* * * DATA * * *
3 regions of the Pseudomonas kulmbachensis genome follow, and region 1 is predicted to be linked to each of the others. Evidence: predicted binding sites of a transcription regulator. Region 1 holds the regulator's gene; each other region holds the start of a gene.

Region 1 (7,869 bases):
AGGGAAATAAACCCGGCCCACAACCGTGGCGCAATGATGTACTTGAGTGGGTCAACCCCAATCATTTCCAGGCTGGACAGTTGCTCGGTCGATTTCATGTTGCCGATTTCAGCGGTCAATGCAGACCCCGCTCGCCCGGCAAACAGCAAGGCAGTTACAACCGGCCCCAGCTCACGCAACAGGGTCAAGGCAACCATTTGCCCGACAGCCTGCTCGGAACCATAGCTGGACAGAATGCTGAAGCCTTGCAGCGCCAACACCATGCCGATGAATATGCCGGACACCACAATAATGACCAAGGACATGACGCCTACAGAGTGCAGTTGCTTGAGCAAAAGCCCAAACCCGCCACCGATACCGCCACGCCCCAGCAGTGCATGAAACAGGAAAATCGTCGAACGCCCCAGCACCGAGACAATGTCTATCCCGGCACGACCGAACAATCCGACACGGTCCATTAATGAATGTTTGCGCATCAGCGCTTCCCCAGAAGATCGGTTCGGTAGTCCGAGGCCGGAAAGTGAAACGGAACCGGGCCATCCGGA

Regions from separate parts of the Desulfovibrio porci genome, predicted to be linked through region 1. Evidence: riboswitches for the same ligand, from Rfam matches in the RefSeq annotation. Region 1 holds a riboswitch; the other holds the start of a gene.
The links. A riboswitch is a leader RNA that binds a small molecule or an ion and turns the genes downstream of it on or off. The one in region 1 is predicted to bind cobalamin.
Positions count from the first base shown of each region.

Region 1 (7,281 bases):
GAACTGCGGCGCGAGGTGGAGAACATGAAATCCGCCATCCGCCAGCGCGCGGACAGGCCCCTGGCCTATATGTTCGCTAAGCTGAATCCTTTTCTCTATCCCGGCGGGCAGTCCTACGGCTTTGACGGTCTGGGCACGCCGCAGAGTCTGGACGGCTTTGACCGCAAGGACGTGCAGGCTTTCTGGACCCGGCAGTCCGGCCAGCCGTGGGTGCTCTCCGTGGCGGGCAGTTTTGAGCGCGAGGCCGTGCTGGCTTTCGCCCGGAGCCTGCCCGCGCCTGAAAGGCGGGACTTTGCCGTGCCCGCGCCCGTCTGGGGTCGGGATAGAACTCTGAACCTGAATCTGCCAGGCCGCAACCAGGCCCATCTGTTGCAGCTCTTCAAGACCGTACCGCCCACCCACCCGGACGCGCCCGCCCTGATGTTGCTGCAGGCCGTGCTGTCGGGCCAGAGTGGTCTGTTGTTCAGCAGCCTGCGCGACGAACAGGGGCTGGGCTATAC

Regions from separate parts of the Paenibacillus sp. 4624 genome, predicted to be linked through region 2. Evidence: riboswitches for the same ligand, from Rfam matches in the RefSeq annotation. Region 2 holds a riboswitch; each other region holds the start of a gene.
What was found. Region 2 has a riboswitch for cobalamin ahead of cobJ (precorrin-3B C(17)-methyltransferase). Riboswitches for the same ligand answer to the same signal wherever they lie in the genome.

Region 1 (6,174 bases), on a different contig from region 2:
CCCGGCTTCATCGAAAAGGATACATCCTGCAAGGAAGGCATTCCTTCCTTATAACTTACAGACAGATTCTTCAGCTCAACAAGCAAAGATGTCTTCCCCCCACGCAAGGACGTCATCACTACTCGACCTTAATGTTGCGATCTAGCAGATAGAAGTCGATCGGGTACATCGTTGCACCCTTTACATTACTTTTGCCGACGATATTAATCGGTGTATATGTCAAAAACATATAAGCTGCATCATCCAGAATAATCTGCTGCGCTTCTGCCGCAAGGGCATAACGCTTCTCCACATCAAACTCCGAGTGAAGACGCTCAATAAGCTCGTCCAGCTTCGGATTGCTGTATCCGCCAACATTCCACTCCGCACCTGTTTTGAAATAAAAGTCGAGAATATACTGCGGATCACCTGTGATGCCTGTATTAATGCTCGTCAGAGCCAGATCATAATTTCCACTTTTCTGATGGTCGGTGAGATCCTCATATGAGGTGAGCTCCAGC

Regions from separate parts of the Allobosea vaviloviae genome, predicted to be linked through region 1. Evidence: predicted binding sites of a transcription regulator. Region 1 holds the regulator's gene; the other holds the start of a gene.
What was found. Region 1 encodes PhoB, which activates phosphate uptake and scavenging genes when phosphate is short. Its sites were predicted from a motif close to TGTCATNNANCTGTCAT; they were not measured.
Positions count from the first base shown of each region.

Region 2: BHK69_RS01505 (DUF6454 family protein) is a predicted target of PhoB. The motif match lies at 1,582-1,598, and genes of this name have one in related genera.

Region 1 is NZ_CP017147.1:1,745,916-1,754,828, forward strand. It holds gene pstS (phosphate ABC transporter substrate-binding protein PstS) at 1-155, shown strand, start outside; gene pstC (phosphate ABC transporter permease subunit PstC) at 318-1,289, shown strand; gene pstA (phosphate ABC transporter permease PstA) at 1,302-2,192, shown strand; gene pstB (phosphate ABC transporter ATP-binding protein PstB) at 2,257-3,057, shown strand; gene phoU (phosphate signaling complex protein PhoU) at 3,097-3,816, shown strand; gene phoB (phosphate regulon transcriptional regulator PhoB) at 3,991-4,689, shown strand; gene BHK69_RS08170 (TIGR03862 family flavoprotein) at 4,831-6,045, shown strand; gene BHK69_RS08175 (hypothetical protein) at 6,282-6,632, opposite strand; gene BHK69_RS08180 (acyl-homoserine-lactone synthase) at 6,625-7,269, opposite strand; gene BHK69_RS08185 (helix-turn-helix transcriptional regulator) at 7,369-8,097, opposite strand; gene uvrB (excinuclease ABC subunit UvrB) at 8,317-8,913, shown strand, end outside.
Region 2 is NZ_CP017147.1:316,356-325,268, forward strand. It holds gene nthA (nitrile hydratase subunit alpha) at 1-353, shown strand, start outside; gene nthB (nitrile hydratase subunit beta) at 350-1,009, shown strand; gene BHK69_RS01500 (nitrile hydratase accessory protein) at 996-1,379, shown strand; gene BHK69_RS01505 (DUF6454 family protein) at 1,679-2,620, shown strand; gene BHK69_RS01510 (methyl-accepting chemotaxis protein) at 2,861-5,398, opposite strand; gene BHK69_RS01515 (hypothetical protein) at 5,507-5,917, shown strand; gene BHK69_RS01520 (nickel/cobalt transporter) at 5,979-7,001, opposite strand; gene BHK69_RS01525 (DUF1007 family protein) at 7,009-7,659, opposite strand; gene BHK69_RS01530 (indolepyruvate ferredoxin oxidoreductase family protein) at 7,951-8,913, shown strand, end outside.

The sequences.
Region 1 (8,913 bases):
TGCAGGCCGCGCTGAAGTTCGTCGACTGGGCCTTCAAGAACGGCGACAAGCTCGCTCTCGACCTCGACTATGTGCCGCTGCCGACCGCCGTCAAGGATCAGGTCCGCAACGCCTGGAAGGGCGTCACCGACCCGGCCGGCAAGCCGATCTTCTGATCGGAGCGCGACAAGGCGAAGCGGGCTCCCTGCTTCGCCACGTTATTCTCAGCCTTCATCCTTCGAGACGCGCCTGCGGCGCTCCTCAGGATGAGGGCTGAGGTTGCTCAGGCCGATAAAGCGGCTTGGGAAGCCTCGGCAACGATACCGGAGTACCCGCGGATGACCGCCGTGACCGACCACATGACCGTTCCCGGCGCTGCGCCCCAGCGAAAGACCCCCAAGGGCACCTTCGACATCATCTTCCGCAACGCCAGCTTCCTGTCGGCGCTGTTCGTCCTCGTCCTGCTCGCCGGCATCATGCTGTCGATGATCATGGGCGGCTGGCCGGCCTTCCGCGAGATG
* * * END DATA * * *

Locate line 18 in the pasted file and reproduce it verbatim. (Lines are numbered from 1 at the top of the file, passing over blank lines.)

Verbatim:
Region 2 is NZ_CP017147.1:316,356-325,268, forward strand. It holds gene nthA (nitrile hydratase subunit alpha) at 1-353, shown strand, start outside; gene nthB (nitrile hydratase subunit beta) at 350-1,009, shown strand; gene BHK69_RS01500 (nitrile hydratase accessory protein) at 996-1,379, shown strand; gene BHK69_RS01505 (DUF6454 family protein) at 1,679-2,620, shown strand; gene BHK69_RS01510 (methyl-accepting chemotaxis protein) at 2,861-5,398, opposite strand; gene BHK69_RS01515 (hypothetical protein) at 5,507-5,917, shown strand; gene BHK69_RS01520 (nickel/cobalt transporter) at 5,979-7,001, opposite strand; gene BHK69_RS01525 (DUF1007 family protein) at 7,009-7,659, opposite strand; gene BHK69_RS01530 (indolepyruvate ferredoxin oxidoreductase family protein) at 7,951-8,913, shown strand, end outside.